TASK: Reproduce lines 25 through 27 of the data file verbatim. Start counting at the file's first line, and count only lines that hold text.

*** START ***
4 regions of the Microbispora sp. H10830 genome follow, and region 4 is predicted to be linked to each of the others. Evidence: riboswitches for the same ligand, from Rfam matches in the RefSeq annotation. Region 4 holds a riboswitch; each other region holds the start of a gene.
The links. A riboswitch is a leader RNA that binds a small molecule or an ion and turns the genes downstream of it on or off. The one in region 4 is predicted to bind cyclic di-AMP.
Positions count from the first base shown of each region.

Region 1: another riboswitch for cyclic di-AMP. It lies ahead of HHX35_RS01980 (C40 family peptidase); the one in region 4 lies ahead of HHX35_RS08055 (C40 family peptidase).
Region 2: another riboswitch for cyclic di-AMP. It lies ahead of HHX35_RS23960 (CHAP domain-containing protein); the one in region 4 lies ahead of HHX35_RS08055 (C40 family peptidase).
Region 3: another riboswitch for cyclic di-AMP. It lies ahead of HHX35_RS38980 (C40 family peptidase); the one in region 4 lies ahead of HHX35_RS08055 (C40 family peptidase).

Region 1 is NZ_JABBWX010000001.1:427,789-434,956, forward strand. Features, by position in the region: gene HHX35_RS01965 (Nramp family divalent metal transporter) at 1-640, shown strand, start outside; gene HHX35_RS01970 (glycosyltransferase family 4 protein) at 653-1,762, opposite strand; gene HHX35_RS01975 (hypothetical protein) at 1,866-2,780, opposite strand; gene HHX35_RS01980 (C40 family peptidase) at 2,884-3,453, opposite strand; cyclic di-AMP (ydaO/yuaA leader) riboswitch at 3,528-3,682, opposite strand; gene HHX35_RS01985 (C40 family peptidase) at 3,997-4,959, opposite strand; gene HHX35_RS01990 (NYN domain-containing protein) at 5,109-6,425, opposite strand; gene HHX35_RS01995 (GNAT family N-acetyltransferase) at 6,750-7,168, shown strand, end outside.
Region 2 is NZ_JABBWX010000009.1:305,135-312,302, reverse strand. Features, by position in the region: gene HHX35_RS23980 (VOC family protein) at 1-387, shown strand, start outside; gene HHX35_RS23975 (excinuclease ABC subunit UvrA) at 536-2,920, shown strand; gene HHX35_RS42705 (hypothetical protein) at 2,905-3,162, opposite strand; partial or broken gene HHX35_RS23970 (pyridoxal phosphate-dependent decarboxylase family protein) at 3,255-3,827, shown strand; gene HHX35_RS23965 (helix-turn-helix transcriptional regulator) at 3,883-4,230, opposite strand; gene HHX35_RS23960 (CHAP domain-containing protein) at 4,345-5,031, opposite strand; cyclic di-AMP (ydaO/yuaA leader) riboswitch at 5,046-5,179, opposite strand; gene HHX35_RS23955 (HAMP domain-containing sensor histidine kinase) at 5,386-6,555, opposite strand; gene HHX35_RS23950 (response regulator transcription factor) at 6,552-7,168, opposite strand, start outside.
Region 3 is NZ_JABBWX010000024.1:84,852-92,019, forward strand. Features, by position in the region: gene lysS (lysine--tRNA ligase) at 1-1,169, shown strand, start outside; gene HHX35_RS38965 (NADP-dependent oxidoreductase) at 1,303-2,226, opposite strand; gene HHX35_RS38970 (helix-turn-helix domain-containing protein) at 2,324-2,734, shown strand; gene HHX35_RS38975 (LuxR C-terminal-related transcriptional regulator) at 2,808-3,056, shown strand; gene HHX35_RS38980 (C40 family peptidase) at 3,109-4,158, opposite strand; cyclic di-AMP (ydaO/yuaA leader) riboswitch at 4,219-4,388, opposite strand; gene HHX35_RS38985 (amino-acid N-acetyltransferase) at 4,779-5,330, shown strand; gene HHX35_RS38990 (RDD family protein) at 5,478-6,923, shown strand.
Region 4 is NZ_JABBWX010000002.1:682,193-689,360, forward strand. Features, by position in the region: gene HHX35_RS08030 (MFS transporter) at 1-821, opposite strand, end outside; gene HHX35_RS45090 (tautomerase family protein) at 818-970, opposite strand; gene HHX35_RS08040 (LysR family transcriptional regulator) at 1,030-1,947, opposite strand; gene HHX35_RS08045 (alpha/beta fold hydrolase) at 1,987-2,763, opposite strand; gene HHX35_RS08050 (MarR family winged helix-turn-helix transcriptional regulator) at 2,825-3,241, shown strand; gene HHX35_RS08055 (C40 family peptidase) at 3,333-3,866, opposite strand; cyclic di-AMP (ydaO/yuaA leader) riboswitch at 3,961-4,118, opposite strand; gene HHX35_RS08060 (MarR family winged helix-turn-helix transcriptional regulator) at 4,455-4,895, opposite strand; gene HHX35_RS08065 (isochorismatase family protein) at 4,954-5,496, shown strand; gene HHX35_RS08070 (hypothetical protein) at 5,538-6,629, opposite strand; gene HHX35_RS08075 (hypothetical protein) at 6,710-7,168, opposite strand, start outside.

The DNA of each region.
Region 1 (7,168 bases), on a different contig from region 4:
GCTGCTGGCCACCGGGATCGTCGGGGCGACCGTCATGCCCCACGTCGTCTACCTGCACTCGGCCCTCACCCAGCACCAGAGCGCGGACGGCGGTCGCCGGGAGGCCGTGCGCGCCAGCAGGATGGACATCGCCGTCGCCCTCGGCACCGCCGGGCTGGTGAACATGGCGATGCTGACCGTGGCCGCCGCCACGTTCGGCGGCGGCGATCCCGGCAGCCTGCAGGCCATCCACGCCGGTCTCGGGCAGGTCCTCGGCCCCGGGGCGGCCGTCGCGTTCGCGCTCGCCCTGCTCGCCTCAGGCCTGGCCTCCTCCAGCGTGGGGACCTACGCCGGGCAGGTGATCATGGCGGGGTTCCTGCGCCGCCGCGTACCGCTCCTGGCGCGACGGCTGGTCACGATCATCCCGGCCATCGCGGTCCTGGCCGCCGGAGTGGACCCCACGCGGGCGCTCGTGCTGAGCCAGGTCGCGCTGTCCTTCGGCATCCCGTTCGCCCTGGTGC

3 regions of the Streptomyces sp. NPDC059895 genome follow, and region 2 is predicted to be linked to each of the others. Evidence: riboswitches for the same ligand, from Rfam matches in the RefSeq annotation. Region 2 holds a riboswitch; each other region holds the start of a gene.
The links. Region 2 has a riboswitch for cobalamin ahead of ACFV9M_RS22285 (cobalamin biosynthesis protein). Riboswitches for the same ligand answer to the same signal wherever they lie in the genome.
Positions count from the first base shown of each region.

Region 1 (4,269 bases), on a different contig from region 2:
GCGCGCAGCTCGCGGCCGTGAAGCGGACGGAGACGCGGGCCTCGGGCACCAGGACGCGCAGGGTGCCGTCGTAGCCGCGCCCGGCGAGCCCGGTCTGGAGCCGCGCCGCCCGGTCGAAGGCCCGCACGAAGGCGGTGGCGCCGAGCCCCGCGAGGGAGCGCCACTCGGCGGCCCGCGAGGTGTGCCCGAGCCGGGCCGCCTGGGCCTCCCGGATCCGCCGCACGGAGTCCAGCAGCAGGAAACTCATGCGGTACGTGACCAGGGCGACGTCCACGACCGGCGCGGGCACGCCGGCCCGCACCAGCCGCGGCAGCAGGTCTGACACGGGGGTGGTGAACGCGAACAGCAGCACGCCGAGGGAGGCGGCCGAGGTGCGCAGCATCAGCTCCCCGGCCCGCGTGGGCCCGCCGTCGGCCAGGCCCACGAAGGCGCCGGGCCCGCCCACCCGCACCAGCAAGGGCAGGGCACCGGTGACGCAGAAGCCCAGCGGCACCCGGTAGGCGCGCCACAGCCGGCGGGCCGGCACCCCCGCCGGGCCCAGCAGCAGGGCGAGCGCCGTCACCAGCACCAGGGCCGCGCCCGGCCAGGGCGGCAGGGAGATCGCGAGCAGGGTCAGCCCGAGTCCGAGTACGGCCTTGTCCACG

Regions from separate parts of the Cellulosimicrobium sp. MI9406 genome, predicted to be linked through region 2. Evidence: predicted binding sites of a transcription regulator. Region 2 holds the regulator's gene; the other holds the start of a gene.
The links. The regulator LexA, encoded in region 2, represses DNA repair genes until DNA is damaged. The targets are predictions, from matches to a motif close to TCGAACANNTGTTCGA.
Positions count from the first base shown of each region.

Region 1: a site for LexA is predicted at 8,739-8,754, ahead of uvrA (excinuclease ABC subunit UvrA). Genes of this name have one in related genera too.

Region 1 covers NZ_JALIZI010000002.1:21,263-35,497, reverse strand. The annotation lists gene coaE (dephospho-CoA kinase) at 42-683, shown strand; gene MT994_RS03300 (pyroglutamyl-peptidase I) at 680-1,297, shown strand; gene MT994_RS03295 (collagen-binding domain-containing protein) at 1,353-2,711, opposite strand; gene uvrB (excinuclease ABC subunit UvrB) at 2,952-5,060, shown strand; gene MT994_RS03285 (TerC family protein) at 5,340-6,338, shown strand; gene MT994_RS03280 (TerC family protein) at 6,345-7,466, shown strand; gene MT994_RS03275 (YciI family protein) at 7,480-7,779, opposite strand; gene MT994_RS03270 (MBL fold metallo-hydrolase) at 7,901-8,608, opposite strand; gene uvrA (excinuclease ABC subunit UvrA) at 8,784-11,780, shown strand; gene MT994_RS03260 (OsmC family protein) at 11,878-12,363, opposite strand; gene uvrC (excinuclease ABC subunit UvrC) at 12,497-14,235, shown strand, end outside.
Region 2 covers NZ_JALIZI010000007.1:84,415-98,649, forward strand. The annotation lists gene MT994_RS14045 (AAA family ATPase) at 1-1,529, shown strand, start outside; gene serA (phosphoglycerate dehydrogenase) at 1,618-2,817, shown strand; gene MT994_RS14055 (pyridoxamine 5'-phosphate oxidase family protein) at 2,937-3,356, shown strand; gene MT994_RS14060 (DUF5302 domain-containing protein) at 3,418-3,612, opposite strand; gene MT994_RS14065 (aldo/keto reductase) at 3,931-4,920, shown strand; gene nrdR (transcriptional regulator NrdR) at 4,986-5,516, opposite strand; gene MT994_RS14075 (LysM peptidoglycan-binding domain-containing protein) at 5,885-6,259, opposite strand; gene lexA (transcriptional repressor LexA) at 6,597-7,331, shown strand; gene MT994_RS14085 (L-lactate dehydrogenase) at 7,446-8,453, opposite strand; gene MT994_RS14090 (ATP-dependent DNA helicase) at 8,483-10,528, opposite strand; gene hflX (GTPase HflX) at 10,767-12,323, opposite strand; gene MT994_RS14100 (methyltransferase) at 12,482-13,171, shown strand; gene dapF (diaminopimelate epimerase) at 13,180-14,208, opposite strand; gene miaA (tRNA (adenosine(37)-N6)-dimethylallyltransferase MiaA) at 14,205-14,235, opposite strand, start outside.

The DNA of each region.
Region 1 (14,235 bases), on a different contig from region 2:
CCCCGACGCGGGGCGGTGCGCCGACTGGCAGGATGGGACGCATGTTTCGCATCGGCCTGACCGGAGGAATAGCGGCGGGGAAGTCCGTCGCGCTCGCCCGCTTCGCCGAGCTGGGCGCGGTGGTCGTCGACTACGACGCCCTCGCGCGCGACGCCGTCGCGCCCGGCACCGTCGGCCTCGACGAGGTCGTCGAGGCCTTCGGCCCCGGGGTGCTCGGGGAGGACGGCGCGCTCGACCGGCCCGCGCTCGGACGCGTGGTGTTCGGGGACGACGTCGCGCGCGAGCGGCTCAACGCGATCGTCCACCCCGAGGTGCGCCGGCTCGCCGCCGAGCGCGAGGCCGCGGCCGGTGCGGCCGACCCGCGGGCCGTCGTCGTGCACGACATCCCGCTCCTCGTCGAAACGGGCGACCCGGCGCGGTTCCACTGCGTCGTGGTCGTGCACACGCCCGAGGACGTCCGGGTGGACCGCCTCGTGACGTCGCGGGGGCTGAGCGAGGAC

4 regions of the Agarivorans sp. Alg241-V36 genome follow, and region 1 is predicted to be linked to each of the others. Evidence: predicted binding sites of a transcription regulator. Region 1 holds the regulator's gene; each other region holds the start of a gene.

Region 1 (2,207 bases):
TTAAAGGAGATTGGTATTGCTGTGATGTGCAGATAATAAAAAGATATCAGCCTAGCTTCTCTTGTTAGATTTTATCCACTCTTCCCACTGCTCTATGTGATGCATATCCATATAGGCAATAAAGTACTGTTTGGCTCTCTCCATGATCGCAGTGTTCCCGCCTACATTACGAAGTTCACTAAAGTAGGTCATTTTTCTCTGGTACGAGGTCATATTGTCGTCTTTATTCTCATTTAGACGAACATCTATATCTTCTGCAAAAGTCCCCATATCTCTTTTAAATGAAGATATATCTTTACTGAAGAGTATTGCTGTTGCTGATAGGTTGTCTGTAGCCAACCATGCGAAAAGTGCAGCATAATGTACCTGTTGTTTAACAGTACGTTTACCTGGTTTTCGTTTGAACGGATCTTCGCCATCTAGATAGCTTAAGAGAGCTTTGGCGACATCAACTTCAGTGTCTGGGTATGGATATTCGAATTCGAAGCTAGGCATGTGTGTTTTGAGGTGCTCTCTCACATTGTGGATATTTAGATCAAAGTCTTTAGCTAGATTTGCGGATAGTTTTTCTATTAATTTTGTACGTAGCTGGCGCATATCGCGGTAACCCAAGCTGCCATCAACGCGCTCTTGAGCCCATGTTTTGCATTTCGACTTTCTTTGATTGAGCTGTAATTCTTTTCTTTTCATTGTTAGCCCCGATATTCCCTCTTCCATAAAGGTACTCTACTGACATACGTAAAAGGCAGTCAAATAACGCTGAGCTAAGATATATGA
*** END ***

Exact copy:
The DNA of each region.
Region 1 (14,235 bases), on a different contig from region 2:
CCCCGACGCGGGGCGGTGCGCCGACTGGCAGGATGGGACGCATGTTTCGCATCGGCCTGACCGGAGGAATAGCGGCGGGGAAGTCCGTCGCGCTCGCCCGCTTCGCCGAGCTGGGCGCGGTGGTCGTCGACTACGACGCCCTCGCGCGCGACGCCGTCGCGCCCGGCACCGTCGGCCTCGACGAGGTCGTCGAGGCCTTCGGCCCCGGGGTGCTCGGGGAGGACGGCGCGCTCGACCGGCCCGCGCTCGGACGCGTGGTGTTCGGGGACGACGTCGCGCGCGAGCGGCTCAACGCGATCGTCCACCCCGAGGTGCGCCGGCTCGCCGCCGAGCGCGAGGCCGCGGCCGGTGCGGCCGACCCGCGGGCCGTCGTCGTGCACGACATCCCGCTCCTCGTCGAAACGGGCGACCCGGCGCGGTTCCACTGCGTCGTGGTCGTGCACACGCCCGAGGACGTCCGGGTGGACCGCCTCGTGACGTCGCGGGGGCTGAGCGAGGAC